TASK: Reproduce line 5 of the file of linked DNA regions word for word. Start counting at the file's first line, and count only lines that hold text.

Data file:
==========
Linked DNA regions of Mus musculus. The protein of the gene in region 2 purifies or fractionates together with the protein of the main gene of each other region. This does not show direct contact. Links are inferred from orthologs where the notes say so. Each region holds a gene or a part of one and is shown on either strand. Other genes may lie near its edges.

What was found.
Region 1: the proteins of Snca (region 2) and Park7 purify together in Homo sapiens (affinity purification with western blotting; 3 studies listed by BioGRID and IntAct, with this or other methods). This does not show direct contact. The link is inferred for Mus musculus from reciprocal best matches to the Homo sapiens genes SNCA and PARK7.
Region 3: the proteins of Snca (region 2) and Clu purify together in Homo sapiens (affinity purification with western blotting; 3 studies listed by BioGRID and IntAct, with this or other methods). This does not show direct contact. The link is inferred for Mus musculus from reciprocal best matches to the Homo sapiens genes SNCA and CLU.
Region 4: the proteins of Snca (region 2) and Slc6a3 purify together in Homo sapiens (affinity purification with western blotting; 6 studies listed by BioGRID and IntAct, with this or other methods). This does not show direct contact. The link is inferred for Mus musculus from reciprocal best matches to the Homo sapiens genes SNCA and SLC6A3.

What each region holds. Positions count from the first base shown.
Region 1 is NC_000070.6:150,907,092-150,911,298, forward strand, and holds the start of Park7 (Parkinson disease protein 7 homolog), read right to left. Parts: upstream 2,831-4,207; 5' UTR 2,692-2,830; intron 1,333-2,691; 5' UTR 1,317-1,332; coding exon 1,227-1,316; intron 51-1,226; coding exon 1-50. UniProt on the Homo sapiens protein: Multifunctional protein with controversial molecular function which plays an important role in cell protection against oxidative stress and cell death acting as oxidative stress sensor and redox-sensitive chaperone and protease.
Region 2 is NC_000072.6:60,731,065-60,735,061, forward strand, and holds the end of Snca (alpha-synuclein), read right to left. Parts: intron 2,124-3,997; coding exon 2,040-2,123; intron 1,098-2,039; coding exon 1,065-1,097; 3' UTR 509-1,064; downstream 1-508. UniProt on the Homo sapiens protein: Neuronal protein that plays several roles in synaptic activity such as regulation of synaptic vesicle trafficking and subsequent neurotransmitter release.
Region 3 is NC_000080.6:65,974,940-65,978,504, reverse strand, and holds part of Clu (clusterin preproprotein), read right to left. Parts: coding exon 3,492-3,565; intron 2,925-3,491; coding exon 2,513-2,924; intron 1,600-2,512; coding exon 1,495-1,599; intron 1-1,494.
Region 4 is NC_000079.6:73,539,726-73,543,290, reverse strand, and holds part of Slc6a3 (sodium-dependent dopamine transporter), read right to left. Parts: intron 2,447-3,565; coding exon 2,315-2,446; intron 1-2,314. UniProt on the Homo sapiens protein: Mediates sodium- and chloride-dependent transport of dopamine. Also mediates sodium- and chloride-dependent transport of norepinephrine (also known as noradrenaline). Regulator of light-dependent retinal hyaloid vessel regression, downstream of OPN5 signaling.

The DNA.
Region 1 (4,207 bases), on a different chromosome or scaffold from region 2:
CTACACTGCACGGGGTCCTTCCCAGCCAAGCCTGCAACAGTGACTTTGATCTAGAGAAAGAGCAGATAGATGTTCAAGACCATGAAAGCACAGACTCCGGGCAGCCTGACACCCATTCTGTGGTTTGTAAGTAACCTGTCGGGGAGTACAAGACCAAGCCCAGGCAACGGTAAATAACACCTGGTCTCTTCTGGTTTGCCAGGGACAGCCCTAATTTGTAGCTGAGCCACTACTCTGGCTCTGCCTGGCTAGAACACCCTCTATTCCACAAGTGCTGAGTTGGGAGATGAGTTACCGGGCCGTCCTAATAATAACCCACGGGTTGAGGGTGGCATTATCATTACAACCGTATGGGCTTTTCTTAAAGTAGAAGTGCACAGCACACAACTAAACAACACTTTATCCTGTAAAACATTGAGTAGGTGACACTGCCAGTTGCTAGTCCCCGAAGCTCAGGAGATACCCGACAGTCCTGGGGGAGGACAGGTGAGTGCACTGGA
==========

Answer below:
Region 4: the proteins of Snca (region 2) and Slc6a3 purify together in Homo sapiens (affinity purification with western blotting; 6 studies listed by BioGRID and IntAct, with this or other methods). This does not show direct contact. The link is inferred for Mus musculus from reciprocal best matches to the Homo sapiens genes SNCA and SLC6A3.